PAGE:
Hydrangeas come in many different types. This includes Hydrangea Macrophylla, Bigleaf or French, Panicle (Smooth), Oakleaf, and Climbing varieties. All of these have distinct characteristics and are grown in different regions all around the world. The most common type is the Bigleaf which are known for their big puffy formation of flowers. These are also known as mophead, lacecap, and mountain varieties. The mountain hydrangea is similar to the lacecap, but has smaller blooms and are very cold hardy. Most hydrangeas can be grown in Hardiness Zones 3 through 7.
This is an example of a pannicle hydrangea. It has a large grouping of small flowers formed on a long stem that gives it a long cone shaped appearance. Smooth or panicle hydrangeas are known to be cold hardy to temperatures as low as -30F.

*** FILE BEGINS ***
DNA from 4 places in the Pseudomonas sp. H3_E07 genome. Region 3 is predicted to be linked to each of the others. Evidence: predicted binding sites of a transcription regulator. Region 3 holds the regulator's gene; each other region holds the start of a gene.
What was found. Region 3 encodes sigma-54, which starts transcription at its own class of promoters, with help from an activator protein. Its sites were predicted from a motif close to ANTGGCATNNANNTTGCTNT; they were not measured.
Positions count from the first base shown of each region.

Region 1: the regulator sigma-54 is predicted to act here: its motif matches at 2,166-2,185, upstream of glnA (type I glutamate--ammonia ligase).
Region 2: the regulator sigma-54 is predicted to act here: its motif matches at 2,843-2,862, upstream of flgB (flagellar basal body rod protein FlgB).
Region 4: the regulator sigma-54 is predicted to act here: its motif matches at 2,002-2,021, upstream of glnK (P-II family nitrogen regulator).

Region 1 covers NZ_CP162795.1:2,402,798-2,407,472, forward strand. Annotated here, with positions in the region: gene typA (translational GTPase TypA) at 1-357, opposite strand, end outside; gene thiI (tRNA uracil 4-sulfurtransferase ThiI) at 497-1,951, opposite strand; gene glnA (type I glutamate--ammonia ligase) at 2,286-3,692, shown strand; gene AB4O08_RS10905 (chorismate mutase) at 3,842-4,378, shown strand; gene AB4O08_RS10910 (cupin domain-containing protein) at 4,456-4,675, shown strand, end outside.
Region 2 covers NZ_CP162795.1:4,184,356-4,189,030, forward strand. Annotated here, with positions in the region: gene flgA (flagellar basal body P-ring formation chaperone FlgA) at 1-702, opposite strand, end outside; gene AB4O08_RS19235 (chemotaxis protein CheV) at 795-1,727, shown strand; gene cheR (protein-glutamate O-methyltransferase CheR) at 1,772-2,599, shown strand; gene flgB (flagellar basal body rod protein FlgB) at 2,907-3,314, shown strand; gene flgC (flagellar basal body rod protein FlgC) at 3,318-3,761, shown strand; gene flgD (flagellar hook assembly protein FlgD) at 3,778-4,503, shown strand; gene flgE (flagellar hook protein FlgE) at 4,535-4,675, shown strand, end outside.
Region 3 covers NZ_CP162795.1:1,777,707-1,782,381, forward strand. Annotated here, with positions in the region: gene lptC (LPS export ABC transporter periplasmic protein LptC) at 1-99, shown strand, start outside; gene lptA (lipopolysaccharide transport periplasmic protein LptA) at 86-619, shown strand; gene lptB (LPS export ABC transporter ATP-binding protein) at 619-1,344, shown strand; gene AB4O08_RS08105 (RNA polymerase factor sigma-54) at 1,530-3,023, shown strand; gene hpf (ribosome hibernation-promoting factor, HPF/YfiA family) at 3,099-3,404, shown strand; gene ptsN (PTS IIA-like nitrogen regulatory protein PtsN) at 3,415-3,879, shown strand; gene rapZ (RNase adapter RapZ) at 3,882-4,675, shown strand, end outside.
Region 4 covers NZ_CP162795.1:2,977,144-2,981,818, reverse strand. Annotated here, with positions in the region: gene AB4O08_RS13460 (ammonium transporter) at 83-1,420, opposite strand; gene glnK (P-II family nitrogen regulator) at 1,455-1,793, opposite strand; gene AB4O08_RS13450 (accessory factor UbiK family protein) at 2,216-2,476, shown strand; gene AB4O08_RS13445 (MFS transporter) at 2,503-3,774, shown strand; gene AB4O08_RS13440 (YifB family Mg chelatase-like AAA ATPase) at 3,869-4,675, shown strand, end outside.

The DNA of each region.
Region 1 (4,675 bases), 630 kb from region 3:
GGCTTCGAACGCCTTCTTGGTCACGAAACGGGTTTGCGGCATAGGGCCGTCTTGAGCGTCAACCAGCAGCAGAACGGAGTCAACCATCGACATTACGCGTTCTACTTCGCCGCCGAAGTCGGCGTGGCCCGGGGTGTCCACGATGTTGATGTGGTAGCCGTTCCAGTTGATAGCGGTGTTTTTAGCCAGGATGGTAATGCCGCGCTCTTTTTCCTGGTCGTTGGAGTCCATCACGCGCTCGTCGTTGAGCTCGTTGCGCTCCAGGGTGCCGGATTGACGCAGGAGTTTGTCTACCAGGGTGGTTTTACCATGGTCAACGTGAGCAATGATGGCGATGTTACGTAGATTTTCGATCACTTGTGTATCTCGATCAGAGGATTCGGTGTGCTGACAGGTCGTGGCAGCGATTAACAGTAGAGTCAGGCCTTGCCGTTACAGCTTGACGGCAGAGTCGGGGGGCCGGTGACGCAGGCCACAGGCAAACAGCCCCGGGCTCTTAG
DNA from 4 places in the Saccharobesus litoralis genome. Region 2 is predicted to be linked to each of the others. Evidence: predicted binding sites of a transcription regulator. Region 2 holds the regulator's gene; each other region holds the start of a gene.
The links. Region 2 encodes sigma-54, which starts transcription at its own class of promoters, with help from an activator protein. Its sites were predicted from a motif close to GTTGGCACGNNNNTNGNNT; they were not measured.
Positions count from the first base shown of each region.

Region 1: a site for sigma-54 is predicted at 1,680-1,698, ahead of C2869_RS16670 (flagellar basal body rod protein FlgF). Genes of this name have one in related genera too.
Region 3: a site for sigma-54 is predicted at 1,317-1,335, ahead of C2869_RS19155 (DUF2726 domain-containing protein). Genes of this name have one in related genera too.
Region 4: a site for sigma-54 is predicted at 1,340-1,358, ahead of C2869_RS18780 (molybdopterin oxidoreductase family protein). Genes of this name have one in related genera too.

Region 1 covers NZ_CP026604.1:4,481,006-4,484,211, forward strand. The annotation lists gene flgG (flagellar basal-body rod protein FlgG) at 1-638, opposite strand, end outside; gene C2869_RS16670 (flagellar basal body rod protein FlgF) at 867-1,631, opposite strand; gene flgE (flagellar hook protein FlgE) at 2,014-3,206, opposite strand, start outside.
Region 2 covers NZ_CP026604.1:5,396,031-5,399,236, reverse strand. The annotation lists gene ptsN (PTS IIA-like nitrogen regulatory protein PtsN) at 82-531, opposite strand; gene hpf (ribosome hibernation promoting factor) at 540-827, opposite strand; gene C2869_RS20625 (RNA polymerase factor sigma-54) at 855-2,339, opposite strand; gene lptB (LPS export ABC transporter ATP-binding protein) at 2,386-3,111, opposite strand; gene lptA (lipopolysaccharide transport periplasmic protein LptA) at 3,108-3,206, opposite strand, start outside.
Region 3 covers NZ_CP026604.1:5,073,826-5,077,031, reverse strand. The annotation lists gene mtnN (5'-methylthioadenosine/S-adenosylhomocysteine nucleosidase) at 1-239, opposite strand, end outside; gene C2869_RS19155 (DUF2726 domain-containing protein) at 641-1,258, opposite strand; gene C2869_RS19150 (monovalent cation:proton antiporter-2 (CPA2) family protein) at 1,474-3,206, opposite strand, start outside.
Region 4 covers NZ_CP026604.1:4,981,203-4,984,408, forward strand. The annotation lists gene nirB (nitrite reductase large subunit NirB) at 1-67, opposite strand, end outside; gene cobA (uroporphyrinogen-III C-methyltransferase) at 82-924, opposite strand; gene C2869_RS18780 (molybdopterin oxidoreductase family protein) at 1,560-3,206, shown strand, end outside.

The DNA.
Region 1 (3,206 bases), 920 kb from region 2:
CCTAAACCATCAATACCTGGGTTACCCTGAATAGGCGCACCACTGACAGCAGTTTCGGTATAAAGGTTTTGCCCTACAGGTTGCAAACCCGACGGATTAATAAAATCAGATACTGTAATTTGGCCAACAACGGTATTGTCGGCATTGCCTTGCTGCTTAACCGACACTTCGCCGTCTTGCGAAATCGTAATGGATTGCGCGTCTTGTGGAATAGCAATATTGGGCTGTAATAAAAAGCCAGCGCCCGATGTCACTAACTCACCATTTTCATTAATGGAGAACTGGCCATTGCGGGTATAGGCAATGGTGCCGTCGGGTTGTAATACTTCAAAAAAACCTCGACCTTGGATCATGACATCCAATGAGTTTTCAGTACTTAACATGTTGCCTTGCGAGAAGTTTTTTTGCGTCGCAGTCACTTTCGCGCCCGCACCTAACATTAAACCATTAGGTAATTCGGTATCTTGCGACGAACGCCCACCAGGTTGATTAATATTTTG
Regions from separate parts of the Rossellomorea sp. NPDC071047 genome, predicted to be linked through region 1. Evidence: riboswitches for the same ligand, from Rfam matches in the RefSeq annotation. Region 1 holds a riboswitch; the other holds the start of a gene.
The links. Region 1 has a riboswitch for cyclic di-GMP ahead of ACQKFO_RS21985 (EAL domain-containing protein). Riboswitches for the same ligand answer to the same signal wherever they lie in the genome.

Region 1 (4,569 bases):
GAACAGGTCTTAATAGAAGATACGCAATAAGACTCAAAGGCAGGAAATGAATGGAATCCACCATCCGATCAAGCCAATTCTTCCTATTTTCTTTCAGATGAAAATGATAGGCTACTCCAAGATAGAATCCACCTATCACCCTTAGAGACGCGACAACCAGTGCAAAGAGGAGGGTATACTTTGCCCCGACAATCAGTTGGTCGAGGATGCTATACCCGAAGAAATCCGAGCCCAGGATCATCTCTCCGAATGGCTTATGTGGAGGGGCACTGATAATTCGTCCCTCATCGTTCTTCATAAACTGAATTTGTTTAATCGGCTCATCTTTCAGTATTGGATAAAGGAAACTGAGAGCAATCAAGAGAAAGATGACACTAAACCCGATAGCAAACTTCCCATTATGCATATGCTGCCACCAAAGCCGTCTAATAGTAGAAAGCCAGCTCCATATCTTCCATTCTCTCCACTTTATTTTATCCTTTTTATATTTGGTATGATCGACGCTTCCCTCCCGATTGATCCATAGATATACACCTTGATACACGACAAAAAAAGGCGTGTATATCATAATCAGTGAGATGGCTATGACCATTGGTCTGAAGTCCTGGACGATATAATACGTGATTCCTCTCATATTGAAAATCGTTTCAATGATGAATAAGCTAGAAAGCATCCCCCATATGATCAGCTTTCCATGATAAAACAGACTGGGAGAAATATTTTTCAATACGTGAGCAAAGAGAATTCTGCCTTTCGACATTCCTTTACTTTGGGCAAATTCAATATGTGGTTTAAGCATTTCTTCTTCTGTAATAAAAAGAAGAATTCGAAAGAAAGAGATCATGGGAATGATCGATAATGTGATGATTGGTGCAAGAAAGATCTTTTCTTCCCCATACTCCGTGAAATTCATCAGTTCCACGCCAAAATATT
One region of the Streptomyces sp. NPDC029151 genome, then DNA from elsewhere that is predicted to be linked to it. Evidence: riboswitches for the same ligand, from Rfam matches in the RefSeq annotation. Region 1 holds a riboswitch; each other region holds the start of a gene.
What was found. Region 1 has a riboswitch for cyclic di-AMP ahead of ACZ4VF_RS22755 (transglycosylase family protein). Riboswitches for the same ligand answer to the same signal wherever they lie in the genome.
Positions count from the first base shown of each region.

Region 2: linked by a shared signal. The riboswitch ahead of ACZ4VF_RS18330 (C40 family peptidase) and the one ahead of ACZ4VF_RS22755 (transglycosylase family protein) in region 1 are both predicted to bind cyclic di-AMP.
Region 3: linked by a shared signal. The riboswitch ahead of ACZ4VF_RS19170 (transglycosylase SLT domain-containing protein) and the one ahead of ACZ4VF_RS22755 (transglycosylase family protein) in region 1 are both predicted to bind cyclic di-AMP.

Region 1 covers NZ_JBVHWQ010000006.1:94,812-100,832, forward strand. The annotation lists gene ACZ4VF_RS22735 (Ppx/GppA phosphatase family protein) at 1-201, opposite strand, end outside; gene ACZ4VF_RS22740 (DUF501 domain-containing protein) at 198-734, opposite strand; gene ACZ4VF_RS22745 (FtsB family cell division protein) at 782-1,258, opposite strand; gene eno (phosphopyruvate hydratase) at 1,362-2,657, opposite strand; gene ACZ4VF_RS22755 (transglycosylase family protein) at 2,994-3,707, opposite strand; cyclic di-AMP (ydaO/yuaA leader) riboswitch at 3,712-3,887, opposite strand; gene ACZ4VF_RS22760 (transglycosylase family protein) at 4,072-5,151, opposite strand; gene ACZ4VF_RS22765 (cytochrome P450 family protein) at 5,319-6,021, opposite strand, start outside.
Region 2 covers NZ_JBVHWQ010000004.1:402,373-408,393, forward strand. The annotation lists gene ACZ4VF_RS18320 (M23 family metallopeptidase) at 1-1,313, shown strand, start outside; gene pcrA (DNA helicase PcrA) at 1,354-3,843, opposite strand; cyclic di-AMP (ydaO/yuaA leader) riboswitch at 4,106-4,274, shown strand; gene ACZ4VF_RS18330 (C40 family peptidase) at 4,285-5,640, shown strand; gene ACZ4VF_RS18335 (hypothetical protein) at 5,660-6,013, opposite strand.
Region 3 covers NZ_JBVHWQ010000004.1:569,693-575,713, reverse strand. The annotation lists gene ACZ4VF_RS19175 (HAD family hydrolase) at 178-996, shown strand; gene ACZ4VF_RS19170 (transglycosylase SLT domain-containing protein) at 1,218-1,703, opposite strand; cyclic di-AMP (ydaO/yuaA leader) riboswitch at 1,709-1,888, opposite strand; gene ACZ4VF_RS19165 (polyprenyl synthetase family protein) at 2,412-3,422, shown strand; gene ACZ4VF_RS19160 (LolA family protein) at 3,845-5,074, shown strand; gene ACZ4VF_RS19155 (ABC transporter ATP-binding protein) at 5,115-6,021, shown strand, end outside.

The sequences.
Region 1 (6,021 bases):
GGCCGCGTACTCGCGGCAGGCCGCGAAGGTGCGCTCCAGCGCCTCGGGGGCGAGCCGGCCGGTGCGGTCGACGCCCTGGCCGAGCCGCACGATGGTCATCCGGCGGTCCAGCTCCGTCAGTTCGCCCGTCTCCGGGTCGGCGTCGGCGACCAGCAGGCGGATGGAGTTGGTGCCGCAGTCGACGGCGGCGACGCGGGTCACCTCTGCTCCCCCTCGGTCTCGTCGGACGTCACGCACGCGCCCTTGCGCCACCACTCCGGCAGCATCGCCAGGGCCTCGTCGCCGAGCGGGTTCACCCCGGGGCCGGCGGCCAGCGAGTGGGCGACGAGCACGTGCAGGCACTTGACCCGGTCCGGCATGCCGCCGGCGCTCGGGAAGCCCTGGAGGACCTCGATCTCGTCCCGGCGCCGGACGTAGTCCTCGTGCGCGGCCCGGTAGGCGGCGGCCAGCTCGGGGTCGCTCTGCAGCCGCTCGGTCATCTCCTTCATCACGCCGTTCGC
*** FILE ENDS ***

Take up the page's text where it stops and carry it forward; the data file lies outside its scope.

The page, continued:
This hydrangea is capable of changing colors based on the composition of the soil type. When soil is more acidic, below a pH of 5.5, the flowers look like this photo, blue in color. If the soil is more neutral, between 5.5 to 6.5 pH, the flowers turn a gentle purple, or lilac. In basic soil, above 6.5 pH, the flowers turn pink. This type of hydrangea can be grown in hardiness zones 6 to 9. They can withstand -10F temps.
This type of hydrangea also belongs in the macrophylla family. It is named for the texture due to the flattened corymbs with center flowers mimicking lace surrounded by sepals that are the typical flowers hydrangeas are known for. The flower buds form in the summer and autumn. There is a chill time of 1,000 to 1,200 required in order for buds to able to open the following spring. H. macrophylla blooms on new wood and should not be pruned until after it finishes blooming for the season.